The coronavirus pandemic has affected everything from life expectancy in the United States to economies around the world. It's even had a surprising impact on a particular activity in Southeast Asia: piracy.
Piracy and armed robberies in the Singapore Strait hit their highest level in five years in 2020. And the group that tracks those crimes is saying that COVID-19 has played a role in that development.
The Regional Cooperation Agreement on Combating Piracy and Armed Robbery against Ships in Asia says those maritime crimes spiked especially sharply near the Indonesian islands of Batam and Bintan.
The group’s executive director says the pandemic influences at least two areas.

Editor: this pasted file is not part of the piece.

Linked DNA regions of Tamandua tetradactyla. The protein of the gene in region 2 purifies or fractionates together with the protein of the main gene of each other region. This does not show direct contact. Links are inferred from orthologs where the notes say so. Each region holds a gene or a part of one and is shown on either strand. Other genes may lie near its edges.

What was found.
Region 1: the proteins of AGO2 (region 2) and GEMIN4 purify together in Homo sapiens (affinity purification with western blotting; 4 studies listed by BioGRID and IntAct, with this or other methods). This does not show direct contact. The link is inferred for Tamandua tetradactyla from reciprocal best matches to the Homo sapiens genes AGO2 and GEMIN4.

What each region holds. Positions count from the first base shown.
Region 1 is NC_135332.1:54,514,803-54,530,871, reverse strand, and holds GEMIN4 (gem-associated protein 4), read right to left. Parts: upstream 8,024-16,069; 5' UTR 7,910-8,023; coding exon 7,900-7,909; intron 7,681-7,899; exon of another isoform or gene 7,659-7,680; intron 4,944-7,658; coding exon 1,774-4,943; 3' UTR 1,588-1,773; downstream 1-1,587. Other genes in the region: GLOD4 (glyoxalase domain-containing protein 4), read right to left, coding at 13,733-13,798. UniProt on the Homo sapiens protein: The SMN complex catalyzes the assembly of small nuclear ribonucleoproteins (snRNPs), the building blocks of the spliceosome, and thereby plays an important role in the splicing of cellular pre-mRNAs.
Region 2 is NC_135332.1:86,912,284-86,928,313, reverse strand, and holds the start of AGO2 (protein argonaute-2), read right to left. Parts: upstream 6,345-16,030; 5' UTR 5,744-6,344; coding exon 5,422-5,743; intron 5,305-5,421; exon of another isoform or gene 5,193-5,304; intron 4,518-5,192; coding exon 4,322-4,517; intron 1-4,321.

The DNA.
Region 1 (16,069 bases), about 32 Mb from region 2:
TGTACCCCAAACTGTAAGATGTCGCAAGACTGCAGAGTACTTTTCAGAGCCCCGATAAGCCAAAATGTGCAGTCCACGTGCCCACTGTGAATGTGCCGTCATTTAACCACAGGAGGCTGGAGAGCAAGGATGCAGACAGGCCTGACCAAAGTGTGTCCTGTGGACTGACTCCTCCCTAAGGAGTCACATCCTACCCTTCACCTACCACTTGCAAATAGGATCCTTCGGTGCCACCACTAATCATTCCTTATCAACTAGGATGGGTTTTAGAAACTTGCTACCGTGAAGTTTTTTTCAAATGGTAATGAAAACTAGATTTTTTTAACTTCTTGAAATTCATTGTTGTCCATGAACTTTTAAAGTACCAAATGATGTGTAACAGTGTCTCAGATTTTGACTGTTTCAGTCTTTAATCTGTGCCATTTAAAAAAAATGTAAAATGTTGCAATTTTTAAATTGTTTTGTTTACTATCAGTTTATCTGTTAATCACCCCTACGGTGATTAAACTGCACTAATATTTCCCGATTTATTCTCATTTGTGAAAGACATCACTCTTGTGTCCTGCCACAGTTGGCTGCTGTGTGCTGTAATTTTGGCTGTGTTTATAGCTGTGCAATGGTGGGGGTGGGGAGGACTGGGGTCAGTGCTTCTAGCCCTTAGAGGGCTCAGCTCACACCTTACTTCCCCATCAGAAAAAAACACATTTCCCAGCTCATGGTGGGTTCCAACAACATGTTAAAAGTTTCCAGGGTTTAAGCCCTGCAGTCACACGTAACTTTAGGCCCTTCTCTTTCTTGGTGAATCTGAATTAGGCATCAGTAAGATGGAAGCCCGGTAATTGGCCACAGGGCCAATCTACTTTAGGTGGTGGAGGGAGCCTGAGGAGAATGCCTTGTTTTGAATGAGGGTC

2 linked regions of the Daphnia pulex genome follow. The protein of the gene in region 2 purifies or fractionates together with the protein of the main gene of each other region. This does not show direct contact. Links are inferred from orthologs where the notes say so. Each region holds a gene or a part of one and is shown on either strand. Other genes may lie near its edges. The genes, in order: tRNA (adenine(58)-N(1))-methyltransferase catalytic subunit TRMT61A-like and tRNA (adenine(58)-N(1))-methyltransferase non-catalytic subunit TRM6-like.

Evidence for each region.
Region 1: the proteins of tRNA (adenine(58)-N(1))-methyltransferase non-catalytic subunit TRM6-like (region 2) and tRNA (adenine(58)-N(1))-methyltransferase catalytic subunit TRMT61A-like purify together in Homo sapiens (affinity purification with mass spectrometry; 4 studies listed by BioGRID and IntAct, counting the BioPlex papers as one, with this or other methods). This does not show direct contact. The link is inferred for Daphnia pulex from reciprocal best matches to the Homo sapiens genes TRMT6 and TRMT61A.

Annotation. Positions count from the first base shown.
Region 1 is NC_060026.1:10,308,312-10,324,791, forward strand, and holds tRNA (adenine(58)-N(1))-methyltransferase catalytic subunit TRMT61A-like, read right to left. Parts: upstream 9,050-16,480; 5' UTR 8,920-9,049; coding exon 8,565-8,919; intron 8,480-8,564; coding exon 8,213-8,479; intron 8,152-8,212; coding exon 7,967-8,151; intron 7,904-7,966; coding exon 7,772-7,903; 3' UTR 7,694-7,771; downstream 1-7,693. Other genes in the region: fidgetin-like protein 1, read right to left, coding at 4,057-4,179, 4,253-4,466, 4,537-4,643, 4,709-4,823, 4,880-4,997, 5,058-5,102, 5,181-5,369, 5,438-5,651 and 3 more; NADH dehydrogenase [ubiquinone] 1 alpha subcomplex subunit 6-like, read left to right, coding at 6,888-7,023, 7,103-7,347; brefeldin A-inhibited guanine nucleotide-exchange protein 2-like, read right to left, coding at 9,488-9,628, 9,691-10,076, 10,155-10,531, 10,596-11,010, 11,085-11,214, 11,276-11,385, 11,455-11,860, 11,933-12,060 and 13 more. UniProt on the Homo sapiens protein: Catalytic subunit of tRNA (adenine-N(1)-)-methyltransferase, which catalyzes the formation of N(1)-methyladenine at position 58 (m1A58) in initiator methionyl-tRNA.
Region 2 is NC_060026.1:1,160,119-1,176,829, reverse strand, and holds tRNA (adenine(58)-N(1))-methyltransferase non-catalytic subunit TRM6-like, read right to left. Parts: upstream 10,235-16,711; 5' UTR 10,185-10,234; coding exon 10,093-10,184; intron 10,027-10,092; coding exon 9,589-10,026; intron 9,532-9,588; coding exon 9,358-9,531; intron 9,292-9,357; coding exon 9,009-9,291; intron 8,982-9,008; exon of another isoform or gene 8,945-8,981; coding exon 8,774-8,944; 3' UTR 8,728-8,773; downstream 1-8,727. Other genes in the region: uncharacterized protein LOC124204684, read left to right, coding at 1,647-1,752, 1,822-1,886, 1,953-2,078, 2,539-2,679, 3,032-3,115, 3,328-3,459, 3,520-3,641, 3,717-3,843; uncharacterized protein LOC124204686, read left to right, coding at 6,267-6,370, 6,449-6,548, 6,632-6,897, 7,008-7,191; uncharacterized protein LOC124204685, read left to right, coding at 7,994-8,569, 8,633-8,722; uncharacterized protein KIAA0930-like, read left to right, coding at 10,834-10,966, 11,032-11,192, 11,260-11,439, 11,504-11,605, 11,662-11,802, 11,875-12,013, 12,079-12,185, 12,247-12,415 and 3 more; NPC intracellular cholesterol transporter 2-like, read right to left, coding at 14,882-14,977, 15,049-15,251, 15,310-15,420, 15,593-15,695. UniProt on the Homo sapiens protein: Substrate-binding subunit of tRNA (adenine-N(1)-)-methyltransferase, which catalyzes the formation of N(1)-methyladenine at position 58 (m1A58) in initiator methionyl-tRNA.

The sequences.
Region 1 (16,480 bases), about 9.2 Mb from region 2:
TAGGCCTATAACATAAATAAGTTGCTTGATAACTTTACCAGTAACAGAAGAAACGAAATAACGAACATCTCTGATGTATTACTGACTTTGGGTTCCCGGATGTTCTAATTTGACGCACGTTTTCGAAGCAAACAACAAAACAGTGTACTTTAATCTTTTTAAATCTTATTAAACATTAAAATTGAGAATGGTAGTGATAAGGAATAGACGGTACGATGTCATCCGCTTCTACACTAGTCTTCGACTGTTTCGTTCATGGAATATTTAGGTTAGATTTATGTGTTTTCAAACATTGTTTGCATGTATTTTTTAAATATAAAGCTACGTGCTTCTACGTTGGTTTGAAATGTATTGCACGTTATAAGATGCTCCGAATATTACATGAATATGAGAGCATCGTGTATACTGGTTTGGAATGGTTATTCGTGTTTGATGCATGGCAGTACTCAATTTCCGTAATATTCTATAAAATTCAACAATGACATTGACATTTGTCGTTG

The Straits Times quotes Masafumi Kuroki as saying “The economic hardships caused by COVID-19 to the coastal communities could lead to more people resorting to sea robberies.”
Kuroki says the coronavirus may also affect the attention levels of crews — with long work hours and fewer crew changes leading to reduced vigilance.
Maritime crimes were also up in waters around Bangladesh, India, the Philippines and Vietnam — as well as in the South China Sea.
Overall, those crimes were up nearly 20% from a year earlier.
While law enforcement and security officials count both piracy and armed robberies together, there is a difference between the two crimes. Piracy refers to attacks in international waters — while armed robberies are within the territorial waters of a particular country.